Now, if you don’t mind having to wash your tire covers regularly to keep them visually appealing, you can simply get white covers. And if you live in Texas, as I do, or Arizona or someplace that gets beastly hot in summer, white probably is what you want.
But ultimately, this is about UV protection more than aesthetics.
And while any color of RV tire cover will block sunlight and UV rays, black just does it better, and is the best choice for most people.
Luckily, it’s not just black and white (pun intended).
You can usually get RV tire covers in black, white, gray, tan, and other colors. And we’re getting into my top picks for RV tires covers in the next section.
— Hannah Sutor (@hhsutor) June 28, 2018
What are the best RV tire covers?
Here are the best RV tire covers in different size categories:
Best RV Tire Covers for Larger Class C and Class A RVs
I like Moonet Tire Covers for larger RV tires, although they do offer smaller sizes too.
Moonet has really outdone themselves with their four-pack of RV tire covers. As we discussed in the article, black is the best color, so they are spot on with that. We also couldn’t believe the price of these tire covers.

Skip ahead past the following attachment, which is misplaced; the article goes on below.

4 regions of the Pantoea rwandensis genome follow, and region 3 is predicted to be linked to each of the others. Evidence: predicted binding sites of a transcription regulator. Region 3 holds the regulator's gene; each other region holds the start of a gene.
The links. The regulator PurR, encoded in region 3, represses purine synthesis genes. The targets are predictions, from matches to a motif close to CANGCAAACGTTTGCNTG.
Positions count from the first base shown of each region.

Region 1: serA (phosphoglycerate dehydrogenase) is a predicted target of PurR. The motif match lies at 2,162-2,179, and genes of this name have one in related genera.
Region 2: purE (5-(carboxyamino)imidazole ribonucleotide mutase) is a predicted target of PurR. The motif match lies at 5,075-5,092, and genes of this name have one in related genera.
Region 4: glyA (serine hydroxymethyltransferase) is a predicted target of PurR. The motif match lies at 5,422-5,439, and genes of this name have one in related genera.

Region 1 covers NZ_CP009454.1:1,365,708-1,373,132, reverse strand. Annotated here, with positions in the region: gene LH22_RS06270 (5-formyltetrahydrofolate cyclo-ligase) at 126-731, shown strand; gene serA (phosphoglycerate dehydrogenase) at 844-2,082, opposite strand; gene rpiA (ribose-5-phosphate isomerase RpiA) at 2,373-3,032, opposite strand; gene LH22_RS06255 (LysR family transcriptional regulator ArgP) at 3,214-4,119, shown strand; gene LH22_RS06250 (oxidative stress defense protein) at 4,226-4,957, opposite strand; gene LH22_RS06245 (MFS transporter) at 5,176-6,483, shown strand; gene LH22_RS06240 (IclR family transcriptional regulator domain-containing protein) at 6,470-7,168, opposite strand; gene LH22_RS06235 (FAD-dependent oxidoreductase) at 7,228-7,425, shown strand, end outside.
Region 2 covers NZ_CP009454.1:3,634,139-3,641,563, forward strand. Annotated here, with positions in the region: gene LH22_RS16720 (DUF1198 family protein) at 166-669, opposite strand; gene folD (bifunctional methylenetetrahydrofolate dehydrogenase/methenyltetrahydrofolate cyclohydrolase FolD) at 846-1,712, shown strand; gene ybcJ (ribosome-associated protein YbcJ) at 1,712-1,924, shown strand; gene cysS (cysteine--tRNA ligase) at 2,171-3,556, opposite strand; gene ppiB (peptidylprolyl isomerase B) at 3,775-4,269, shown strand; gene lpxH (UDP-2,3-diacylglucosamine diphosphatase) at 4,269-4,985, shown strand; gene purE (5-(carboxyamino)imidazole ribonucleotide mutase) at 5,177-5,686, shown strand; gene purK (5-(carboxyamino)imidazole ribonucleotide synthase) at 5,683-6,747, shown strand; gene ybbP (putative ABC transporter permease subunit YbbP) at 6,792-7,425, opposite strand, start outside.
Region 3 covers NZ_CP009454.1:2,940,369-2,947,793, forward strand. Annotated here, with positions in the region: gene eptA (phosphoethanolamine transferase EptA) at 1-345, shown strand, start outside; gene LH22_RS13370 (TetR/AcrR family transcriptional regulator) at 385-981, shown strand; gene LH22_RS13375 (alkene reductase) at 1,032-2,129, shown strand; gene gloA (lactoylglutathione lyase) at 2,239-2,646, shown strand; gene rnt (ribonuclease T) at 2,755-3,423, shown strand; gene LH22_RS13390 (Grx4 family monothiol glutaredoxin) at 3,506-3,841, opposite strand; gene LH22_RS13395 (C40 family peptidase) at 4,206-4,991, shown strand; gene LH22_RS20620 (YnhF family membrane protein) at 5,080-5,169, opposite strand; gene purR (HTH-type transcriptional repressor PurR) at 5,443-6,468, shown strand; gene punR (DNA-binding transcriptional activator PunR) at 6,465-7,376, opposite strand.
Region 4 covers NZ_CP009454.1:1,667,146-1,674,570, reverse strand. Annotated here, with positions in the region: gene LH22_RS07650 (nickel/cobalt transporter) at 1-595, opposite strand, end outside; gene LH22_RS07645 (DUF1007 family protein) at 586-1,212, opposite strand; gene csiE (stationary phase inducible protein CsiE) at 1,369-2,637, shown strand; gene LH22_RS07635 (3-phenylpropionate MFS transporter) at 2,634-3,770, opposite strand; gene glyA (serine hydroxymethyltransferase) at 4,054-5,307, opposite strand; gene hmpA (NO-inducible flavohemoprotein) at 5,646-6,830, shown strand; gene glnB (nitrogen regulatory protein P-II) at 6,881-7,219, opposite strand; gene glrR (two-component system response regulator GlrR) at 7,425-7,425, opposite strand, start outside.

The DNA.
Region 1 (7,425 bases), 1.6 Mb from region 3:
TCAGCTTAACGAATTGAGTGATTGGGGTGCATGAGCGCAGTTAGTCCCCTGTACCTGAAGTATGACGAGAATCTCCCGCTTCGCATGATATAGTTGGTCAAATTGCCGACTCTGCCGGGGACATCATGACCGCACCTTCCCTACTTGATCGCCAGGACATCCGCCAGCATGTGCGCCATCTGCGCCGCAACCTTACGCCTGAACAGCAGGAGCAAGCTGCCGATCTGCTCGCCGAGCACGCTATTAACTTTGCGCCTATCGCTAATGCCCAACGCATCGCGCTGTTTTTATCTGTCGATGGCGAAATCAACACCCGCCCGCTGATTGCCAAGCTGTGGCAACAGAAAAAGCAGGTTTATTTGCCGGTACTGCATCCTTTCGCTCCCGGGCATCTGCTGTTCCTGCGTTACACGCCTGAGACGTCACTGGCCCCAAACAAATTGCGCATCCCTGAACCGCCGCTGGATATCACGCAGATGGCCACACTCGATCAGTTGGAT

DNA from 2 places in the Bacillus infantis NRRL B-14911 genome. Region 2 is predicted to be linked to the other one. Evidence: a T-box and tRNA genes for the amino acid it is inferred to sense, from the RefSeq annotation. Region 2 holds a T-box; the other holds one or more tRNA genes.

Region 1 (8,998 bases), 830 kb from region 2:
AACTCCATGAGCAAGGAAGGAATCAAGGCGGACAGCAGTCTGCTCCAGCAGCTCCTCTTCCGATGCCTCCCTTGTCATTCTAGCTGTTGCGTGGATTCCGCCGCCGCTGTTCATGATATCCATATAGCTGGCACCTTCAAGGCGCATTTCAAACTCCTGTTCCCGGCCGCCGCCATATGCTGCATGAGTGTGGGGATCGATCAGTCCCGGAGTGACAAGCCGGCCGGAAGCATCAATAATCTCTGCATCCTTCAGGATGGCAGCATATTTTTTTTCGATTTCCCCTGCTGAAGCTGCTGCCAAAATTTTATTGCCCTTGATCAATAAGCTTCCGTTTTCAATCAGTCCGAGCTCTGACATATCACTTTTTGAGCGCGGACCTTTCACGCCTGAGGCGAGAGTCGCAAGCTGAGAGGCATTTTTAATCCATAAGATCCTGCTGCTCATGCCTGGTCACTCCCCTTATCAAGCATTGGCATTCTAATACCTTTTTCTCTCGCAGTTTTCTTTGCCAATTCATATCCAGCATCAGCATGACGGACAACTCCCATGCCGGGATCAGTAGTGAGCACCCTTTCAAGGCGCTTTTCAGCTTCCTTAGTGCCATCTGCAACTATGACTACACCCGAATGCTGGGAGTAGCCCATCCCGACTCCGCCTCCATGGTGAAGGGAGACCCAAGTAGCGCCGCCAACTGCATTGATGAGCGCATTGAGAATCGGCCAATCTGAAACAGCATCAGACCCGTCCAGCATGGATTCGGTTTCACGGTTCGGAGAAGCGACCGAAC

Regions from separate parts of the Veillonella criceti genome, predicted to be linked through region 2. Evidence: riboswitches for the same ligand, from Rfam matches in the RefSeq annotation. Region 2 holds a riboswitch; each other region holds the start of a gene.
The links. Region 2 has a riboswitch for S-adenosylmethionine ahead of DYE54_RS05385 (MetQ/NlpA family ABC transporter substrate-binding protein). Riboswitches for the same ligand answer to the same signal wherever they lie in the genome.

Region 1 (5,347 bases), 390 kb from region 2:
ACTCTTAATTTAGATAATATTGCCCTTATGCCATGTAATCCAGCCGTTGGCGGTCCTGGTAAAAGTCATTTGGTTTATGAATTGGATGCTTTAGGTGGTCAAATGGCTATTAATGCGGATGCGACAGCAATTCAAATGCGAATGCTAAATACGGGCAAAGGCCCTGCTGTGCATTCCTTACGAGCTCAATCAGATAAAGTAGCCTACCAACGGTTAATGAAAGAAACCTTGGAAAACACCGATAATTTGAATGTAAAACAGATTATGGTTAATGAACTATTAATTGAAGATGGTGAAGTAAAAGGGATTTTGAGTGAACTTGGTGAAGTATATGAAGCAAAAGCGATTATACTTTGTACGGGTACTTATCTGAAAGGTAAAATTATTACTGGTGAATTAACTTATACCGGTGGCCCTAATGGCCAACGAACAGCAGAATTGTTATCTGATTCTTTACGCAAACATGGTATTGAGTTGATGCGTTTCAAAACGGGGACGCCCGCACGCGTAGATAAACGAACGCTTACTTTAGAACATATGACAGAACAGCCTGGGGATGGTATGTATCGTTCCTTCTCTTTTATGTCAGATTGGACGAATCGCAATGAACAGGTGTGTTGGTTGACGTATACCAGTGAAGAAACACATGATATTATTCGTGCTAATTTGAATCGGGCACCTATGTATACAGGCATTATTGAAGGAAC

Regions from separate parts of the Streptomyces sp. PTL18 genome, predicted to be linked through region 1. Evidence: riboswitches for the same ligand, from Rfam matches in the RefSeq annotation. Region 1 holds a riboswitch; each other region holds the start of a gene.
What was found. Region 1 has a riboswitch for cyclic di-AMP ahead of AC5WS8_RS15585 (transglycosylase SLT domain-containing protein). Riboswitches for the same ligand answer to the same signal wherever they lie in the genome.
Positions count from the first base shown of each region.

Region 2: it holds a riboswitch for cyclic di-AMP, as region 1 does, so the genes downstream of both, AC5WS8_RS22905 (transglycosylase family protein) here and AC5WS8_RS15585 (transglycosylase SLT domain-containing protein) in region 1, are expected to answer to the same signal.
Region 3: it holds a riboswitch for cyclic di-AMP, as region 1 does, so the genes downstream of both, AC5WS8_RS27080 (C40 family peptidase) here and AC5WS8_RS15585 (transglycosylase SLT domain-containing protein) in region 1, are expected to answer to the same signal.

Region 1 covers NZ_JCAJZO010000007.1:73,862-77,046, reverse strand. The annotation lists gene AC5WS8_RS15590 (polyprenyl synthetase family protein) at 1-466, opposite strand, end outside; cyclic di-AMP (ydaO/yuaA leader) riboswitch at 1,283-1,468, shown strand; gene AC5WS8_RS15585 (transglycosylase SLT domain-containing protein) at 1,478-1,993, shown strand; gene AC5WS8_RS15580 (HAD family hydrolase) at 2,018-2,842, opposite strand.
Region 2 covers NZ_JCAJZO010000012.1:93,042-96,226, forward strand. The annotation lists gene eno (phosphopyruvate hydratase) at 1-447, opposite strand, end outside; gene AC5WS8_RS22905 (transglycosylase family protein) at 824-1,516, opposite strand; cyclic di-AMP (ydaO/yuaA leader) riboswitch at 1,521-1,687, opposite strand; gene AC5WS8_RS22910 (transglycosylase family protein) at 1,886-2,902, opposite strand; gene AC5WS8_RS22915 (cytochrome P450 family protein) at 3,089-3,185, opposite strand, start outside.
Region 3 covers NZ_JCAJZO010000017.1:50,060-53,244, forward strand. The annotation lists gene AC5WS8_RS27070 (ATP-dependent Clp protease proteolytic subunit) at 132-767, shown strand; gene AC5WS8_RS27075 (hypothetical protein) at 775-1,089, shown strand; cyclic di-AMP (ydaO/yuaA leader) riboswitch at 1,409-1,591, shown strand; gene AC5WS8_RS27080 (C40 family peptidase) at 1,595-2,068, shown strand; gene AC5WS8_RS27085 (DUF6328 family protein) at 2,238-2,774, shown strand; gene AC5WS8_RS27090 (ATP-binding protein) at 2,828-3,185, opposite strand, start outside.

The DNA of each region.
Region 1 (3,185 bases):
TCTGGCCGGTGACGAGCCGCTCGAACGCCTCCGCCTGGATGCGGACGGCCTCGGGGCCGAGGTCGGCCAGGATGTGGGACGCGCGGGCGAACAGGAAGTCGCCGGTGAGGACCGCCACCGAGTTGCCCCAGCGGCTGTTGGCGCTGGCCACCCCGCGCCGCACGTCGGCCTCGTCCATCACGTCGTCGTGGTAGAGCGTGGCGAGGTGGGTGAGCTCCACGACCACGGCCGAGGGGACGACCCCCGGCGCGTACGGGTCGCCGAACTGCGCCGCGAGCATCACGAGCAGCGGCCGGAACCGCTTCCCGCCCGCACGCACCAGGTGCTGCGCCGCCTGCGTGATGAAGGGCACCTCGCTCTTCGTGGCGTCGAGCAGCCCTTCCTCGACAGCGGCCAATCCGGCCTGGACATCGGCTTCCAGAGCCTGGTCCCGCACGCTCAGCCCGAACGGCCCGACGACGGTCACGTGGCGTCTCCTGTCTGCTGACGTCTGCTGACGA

You can pay anywhere from $18 to $26 for a pack of four, which is really good.
And while I know many larger RVs do have 6 tires, unless your rear axel tires are side by side, you only need 4 since you can’t get to those interior tires.
They have a wide range of options for you to choose from, ranging anywhere from 24 inches all the way up to 42 inches. So, once you know the diameter of your tires, they should have something for you.
They use an Oxford waterproof material that is resilient and will do a great job of blocking out not only the sun but most other harmful elements.
CLICK HERE to see them on Amazon
Best RV Tire Covers for Class C, B, Trailers & 5th Wheel RVs
For smaller tires, I prefer Explore Land Store Tough Tire Wheel Protectors.
They have more color options, and while these are not the cheapest out of the two, their price is most definitely worth it, and still currently under $50 bucks for a set of 4.
They have a variety of sizes that can fit anything from 23 inches to 34.75 inches.
They also have a selection of colors that you can choose from.
But I still recommend sticking with black, unless you live somewhere that gets super hot in summertime.
The covers themselves are treated with an anti UV treatment that makes these covers one of the more resilient covers to sunlight.
All of this while still being able to protect your tires against things like rain, snow, dirt, and rust.
CLICK HERE to see them on Amazon
Tires might just seem like lumps of rubber that are designed to take a beating on the open road.
While this is true, they still need to be looked after. Tire covers may be a small inconvenience, however, they are a small price to pay to protect something that, if not looked after, can cost a lot of money.
And again, if you opt to not get tire covers, get the 303 Protectant on Amazon I mentioned in the above sections. That is the 2nd best way to prevent dry rot and extend the life of your tires.